Do you know… what the story of the black rooster is, or how many litres of wine Medieval Sienese drank? Tuscan wine is full of legendary tales, quirky and fun historic facts. We’ve gathered eight of them for you here.
1) The earliest reference to Florentine wine retailers dates to 1079, and a minor guild of wine vendors was created in 1282. However, there where restrictions on selling the sweet nectar: the Arte dei Vinattieri guild imposed rules including no wine to be sold within 100 yards (91m) of a church and wine merchants were also prohibited from serving children (under 15), prostitutes and thieves!
2) Red wines are king in Tuscany! More than 80% of Tuscany’s production is red wine, especially from Sangiovese grapes, and it’s been like this for a long time. References to famed Vino Nobile di Montepulciano date back to the late 14th century. In the Middle Ages an average of 30 million liters of wine was sold every year in Florence alone.
3) Old world production techniques are still used today in Tuscany, with a respect for the land and a passion to produce quality wines. At Dievole this means that grapes are hand picked, we don’t use any chemical fertilizers, and everywhere in Chianti Classico territory irrigation is outlawed. Old world doesn’t mean a lack of technology and modern thinking, but simply that being in synergy with Mother Nature and treating her with respect is what makes a great wine.
4) The first official taster of Tuscan wine dates back to the 15th century near San Gimignano. Yes, that’s right, there was an official job to taste-test the wines of Tuscany, a role created by the Medici family who ruled Florence and its surroundings during this time. They adored the local Vernaccia of San Gimignano so much that they enlisted two tasters to try them and then send the best bottles back to the capital for their personal consumption.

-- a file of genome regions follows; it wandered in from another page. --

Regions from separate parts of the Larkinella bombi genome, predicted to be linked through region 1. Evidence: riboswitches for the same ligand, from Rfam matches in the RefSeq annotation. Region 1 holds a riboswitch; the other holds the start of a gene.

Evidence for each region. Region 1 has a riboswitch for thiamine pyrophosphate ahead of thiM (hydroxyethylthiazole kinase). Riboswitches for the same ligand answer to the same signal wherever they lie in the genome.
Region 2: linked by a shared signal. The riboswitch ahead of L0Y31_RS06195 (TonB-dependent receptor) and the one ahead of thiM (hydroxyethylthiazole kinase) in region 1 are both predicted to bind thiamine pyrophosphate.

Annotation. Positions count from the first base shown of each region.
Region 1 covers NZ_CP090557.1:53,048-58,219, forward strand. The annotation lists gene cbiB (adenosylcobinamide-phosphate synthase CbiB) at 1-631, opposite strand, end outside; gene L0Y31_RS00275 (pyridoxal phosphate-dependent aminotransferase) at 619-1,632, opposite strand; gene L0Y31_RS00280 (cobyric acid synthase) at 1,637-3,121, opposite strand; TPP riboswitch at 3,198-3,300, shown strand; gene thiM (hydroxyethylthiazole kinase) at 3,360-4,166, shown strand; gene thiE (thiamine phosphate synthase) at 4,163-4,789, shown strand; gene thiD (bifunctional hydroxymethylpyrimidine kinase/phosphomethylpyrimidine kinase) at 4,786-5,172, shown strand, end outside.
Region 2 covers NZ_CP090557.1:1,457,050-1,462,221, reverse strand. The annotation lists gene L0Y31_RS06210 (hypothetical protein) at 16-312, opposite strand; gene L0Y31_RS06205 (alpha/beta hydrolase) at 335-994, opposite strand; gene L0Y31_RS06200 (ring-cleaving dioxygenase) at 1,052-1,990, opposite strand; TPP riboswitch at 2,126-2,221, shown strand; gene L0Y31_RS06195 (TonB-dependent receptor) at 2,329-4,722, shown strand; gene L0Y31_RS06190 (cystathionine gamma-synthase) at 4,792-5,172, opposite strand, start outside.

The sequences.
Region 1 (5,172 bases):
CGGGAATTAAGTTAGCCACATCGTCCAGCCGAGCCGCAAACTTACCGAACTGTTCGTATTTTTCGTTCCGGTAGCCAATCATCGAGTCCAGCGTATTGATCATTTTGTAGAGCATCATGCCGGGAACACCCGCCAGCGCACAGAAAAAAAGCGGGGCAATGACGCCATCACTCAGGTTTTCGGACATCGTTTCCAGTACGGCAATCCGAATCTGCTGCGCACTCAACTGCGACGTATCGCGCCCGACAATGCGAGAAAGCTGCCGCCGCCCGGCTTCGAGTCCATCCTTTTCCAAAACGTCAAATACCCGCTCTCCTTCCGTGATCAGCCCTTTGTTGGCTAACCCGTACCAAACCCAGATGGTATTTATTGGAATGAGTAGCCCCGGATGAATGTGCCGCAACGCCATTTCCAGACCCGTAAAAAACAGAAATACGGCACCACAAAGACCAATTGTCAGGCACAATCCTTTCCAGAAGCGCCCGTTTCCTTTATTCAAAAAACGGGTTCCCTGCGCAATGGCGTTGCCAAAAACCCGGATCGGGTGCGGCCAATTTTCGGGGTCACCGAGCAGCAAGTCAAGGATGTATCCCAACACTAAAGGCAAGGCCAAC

5) Ever wondered why there is a Black rooster on Chianti Classico wine labels? Urban legend has it all down to a competition between rivals Florence and Siena. Wishing to settle provincial borders, which has been under dispute, the two towns were challenged to a duel: two horsemen, one representing each town, would depart when the roosters crowed at dawn, galloping down the road which linked both towns. Where to two should meet would be the new, official borderline of Florence and Siena provinces. It’s said the Sienese looked after their white rooster to ensure it was healthy and crowed on cue; as for the Florentines, they kept their black rooster under lock and key, so when they let it out of its cage, it was so thrilled for its liberation that it crowed before dawn, giving the Florentine horseman a head start. Indeed, the Florentine horseman traveled almost 45 km from Florence; the Sienese rider made it only 19 km from Siena’s city walls. These borders remain today, while the black rooster story was immortalized by becoming the symbol of the League of Chianti back in 1384.
6) There is an Italian saying, “L’acqua fa male e il vino fa cantare” (Water makes you sick and wine makes you sing), and it seems this was taken literally; it’s estimated that in the 14th century the Sienese drank 419 liters each per year! Although the karaoke-inspiring properties of wine could sometimes be fun, the medieval consumption of wine over water came down to the lack of reliably clean and safe drinking water, to the point that monks were also given a daily ration of wine with their meals – because water might “fa male”.
7) The traditional bottle for Chianti, with a circular base encased in a straw basket, is called a fiasco. In English this word translates to mean a disaster, used when chaos ensures. Could this term be derived from the Italian word perhaps? For after drinking a fiasco of Chianti wine all anything is possible? There is no documentation to support this idea but legend has it there is a real connection between the two.
8) A lot of wineries today have histories that go back to the Middle Ages, and are noted as territories for wine making at that time. The vines have been renewed but the traditions remain. For example, Dievole first officially appeared in contract dated 1090 in which Rodolfino and Vinizio paid two capons, three loaves of bread and six silver Lucca denari for this land.